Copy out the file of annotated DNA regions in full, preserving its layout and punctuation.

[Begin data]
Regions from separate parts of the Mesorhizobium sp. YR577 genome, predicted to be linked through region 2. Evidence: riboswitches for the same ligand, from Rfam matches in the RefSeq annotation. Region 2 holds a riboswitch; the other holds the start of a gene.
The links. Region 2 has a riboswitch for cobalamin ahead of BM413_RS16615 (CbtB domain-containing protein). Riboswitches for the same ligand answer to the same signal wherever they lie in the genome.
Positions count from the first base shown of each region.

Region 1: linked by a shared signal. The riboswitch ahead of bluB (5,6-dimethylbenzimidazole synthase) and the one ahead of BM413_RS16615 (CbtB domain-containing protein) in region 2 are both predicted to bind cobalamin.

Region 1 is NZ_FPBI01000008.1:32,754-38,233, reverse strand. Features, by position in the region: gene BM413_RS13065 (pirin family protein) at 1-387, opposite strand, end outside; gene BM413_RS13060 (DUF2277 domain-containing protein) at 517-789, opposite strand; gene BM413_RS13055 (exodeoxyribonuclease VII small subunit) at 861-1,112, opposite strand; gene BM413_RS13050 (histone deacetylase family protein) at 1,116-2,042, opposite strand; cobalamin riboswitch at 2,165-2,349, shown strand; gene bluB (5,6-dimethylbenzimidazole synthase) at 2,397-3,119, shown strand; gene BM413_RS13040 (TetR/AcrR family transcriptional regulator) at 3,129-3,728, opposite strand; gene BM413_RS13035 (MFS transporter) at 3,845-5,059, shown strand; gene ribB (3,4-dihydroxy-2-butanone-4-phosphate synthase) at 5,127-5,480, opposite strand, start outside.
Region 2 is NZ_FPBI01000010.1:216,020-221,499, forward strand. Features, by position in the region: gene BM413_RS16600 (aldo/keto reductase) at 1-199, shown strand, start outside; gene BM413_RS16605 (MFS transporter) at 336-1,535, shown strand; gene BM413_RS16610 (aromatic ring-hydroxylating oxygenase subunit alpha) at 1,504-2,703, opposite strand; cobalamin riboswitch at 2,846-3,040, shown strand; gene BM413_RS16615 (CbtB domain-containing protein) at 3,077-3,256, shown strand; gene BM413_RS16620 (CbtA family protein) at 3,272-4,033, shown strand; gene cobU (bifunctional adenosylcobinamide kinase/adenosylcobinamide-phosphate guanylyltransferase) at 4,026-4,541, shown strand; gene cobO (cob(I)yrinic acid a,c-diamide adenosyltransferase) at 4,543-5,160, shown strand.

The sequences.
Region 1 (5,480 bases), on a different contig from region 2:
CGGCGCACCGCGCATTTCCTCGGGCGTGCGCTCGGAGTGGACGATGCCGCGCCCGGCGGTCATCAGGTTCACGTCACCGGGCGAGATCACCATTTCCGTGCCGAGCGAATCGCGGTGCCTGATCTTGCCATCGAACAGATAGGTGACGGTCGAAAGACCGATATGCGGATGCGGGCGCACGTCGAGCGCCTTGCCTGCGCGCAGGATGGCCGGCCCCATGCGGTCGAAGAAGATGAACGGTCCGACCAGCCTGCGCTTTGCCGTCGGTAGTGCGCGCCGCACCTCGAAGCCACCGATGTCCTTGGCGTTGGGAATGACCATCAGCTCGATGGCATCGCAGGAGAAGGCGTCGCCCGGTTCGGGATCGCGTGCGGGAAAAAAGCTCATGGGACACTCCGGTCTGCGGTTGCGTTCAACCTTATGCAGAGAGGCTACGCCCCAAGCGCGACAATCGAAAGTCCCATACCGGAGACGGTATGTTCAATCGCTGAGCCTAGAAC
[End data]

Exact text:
Regions from separate parts of the Mesorhizobium sp. YR577 genome, predicted to be linked through region 2. Evidence: riboswitches for the same ligand, from Rfam matches in the RefSeq annotation. Region 2 holds a riboswitch; the other holds the start of a gene.
The links. Region 2 has a riboswitch for cobalamin ahead of BM413_RS16615 (CbtB domain-containing protein). Riboswitches for the same ligand answer to the same signal wherever they lie in the genome.
Positions count from the first base shown of each region.

Region 1: linked by a shared signal. The riboswitch ahead of bluB (5,6-dimethylbenzimidazole synthase) and the one ahead of BM413_RS16615 (CbtB domain-containing protein) in region 2 are both predicted to bind cobalamin.

Region 1 is NZ_FPBI01000008.1:32,754-38,233, reverse strand. Features, by position in the region: gene BM413_RS13065 (pirin family protein) at 1-387, opposite strand, end outside; gene BM413_RS13060 (DUF2277 domain-containing protein) at 517-789, opposite strand; gene BM413_RS13055 (exodeoxyribonuclease VII small subunit) at 861-1,112, opposite strand; gene BM413_RS13050 (histone deacetylase family protein) at 1,116-2,042, opposite strand; cobalamin riboswitch at 2,165-2,349, shown strand; gene bluB (5,6-dimethylbenzimidazole synthase) at 2,397-3,119, shown strand; gene BM413_RS13040 (TetR/AcrR family transcriptional regulator) at 3,129-3,728, opposite strand; gene BM413_RS13035 (MFS transporter) at 3,845-5,059, shown strand; gene ribB (3,4-dihydroxy-2-butanone-4-phosphate synthase) at 5,127-5,480, opposite strand, start outside.
Region 2 is NZ_FPBI01000010.1:216,020-221,499, forward strand. Features, by position in the region: gene BM413_RS16600 (aldo/keto reductase) at 1-199, shown strand, start outside; gene BM413_RS16605 (MFS transporter) at 336-1,535, shown strand; gene BM413_RS16610 (aromatic ring-hydroxylating oxygenase subunit alpha) at 1,504-2,703, opposite strand; cobalamin riboswitch at 2,846-3,040, shown strand; gene BM413_RS16615 (CbtB domain-containing protein) at 3,077-3,256, shown strand; gene BM413_RS16620 (CbtA family protein) at 3,272-4,033, shown strand; gene cobU (bifunctional adenosylcobinamide kinase/adenosylcobinamide-phosphate guanylyltransferase) at 4,026-4,541, shown strand; gene cobO (cob(I)yrinic acid a,c-diamide adenosyltransferase) at 4,543-5,160, shown strand.

The sequences.
Region 1 (5,480 bases), on a different contig from region 2:
CGGCGCACCGCGCATTTCCTCGGGCGTGCGCTCGGAGTGGACGATGCCGCGCCCGGCGGTCATCAGGTTCACGTCACCGGGCGAGATCACCATTTCCGTGCCGAGCGAATCGCGGTGCCTGATCTTGCCATCGAACAGATAGGTGACGGTCGAAAGACCGATATGCGGATGCGGGCGCACGTCGAGCGCCTTGCCTGCGCGCAGGATGGCCGGCCCCATGCGGTCGAAGAAGATGAACGGTCCGACCAGCCTGCGCTTTGCCGTCGGTAGTGCGCGCCGCACCTCGAAGCCACCGATGTCCTTGGCGTTGGGAATGACCATCAGCTCGATGGCATCGCAGGAGAAGGCGTCGCCCGGTTCGGGATCGCGTGCGGGAAAAAAGCTCATGGGACACTCCGGTCTGCGGTTGCGTTCAACCTTATGCAGAGAGGCTACGCCCCAAGCGCGACAATCGAAAGTCCCATACCGGAGACGGTATGTTCAATCGCTGAGCCTAGAAC